New York Congress Members Promise to Push for Immigration Reform

New York Democratic representatives Yvette Clarke, Charles Rangel and Anthony Weiner came out this week in support of comprehensive immigration reform during a Thanksgiving event that also recognized immigrants’ heritage and contributions to the city.

Rep. Charles Rangel - Photo: Ewa Kern-Jedrychowksa.

Rep. Charles Rangel. (Photo: Ewa Kern-Jedrychowksa)

During Monday’s event, the three members of Congress criticized the current immigration system as broken and inhumane. “Too many families are being kept apart by the hypocrisy of a system that encourages people to come and work, then tries to criminalize them when they want to stay. We have an obligation, a moral obligation, to see that these laws are changed,” Rangel said.

Clarke, a daughter of Jamaican immigrants, said an immigration overhaul is at the top of her legislative agenda. Calling herself a “Jamerican,” she said that in 2008, 47% of the total foreign-born population in the Brooklyn district she represents (New York’s 11th Congressional district) were not U.S. citizens. Some were green card holders, others were undocumented, including many children. Often times, she added, legal immigrants have undocumented relatives.

“And we must keep families together,” Clarke insisted.

Rep. Weiner, a member of the House Immigration Subcommittee, seemed confident that comprehensive reform is gaining momentum.

“We’re going to pass immigration reform early next year,” he said, stirring applause from the crowd of immigrant religious and community leaders who gathered at the New York Historical Society in Manhattan.

“It’s not that complicated. We know that there are many people who are here without documentation that are playing by the rules, that are paying taxes, that are sending their children to school, that are giving to our economy each and every day.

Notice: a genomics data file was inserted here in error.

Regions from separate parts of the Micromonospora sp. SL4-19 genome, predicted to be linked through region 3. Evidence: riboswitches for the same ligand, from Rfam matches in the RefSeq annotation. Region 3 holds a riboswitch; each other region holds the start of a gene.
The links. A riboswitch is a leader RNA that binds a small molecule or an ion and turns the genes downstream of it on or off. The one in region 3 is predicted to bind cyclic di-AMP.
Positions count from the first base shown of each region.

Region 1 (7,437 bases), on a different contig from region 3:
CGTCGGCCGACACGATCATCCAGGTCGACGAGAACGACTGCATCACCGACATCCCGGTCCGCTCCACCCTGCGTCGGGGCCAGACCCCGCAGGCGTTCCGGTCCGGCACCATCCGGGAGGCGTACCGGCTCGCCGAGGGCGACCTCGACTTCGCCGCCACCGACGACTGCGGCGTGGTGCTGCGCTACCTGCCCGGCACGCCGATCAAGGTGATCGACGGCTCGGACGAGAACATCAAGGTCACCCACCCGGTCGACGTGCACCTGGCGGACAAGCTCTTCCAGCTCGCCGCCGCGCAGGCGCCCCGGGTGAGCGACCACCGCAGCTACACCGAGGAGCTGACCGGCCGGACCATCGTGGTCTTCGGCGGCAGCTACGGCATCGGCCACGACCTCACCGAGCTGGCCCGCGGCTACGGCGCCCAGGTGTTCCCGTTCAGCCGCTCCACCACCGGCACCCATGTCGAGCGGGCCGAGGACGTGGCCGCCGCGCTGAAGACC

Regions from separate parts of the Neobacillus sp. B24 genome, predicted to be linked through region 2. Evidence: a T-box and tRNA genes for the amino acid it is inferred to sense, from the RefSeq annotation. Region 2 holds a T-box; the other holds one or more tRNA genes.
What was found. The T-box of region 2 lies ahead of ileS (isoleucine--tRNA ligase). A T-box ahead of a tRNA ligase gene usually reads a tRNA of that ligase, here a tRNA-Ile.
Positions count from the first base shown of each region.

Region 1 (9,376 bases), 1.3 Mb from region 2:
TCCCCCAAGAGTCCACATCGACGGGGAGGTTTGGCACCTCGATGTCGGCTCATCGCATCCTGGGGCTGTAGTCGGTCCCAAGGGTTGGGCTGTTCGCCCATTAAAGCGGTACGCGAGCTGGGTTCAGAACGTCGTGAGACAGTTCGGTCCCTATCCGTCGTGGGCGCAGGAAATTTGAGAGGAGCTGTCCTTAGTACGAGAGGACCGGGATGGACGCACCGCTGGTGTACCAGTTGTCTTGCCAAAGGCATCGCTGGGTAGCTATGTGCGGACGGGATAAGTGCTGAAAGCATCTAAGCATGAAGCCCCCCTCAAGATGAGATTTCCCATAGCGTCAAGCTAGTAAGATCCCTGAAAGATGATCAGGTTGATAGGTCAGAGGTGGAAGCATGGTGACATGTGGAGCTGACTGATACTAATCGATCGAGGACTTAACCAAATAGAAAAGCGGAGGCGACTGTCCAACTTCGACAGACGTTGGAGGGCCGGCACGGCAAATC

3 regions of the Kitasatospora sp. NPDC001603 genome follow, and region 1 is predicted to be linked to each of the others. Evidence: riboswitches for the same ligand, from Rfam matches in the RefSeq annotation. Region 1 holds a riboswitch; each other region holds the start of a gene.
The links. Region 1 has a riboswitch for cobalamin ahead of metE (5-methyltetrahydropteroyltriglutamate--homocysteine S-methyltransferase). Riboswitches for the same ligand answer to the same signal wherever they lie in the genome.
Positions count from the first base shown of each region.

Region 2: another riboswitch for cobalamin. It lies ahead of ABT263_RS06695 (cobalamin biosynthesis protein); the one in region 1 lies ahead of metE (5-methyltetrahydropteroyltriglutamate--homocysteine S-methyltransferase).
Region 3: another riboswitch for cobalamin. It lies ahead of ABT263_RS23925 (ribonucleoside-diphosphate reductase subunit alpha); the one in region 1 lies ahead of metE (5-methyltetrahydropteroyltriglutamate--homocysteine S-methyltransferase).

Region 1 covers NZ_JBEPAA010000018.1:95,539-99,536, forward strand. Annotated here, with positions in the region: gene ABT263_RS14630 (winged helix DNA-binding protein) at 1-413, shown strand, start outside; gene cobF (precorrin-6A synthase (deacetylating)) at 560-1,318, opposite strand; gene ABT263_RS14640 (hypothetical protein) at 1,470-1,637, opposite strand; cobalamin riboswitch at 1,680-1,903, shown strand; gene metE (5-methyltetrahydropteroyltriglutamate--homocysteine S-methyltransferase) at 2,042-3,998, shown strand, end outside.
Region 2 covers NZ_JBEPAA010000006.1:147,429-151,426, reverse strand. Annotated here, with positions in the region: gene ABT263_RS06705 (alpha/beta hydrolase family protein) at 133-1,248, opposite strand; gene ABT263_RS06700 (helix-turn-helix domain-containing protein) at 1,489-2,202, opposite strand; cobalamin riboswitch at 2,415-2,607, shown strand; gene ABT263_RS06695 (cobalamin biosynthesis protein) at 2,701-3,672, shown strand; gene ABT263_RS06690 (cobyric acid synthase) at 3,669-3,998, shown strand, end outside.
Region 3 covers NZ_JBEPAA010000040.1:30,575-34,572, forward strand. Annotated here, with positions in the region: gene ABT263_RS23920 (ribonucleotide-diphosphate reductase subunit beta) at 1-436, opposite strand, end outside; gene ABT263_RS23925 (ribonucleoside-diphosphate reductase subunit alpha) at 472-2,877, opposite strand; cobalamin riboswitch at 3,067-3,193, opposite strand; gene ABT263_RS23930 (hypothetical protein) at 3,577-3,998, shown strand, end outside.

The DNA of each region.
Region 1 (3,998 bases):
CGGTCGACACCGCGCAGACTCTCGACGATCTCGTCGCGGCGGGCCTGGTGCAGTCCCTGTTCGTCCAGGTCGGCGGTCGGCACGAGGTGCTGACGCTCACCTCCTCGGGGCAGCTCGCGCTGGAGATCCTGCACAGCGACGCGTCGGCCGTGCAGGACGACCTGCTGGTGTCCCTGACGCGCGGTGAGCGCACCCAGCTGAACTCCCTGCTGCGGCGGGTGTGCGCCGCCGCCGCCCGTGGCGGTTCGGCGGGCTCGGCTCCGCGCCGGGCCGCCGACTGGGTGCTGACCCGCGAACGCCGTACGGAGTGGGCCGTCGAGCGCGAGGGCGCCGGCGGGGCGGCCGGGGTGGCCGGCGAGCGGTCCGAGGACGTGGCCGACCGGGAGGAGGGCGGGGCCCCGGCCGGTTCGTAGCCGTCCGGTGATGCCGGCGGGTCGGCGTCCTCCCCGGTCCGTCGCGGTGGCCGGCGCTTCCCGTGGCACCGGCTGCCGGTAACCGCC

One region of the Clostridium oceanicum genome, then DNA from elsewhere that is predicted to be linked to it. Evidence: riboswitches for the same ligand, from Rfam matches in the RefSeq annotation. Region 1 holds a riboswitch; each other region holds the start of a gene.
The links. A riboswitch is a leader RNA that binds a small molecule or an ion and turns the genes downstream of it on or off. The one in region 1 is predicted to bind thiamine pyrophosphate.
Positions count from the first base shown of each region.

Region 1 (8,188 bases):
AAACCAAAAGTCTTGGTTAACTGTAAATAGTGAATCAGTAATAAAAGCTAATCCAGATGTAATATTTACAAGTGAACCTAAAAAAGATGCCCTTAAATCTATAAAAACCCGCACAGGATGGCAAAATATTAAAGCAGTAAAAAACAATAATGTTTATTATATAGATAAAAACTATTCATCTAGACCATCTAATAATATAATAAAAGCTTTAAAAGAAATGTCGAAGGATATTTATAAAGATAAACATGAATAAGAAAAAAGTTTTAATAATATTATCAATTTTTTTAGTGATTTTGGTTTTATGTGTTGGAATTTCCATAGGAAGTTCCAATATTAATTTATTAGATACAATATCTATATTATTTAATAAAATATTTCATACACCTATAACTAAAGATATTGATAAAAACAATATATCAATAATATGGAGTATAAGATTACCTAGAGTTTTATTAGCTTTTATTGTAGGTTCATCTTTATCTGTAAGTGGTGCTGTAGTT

“We just have to figure out who they are, get them out of the shadows, give them some form of identification, and get you to the end of the line and we are going to make you just as part of American fabric as any other citizen of this country.”

However, asked after the event about the realistic chances of passing a reform bill soon, Clarke was less optimistic: “The president has said that he is committed to it. And there is a steady drumbeat in the House to move on this agenda. So there is a chance. Is it 50%? Is it 40%? It’s hard to say… And what the Senate will do is a whole other issue.”

Rep. Yvette Clark - Photo: Ewa Kern-Jedrychowska

Rep. Yvette Clark. (Photo: Ewa Kern-Jedrychowska)

She also added that to her knowledge the House will take up the issue in February.

The event’s organizers –the American Jewish Committee, the New York Immigration Coalition and the New York Interfaith Network for Immigration Reform– also launched a national holiday postcard campaign that will ask members of Congress to support comprehensive immigration reform.

New York City Council members-elect Margaret Chin of Chinatown and Ydanis Rodriguez of Washington Heights, both immigrants, also participated in the evening to express their support for the immigration reform cause.

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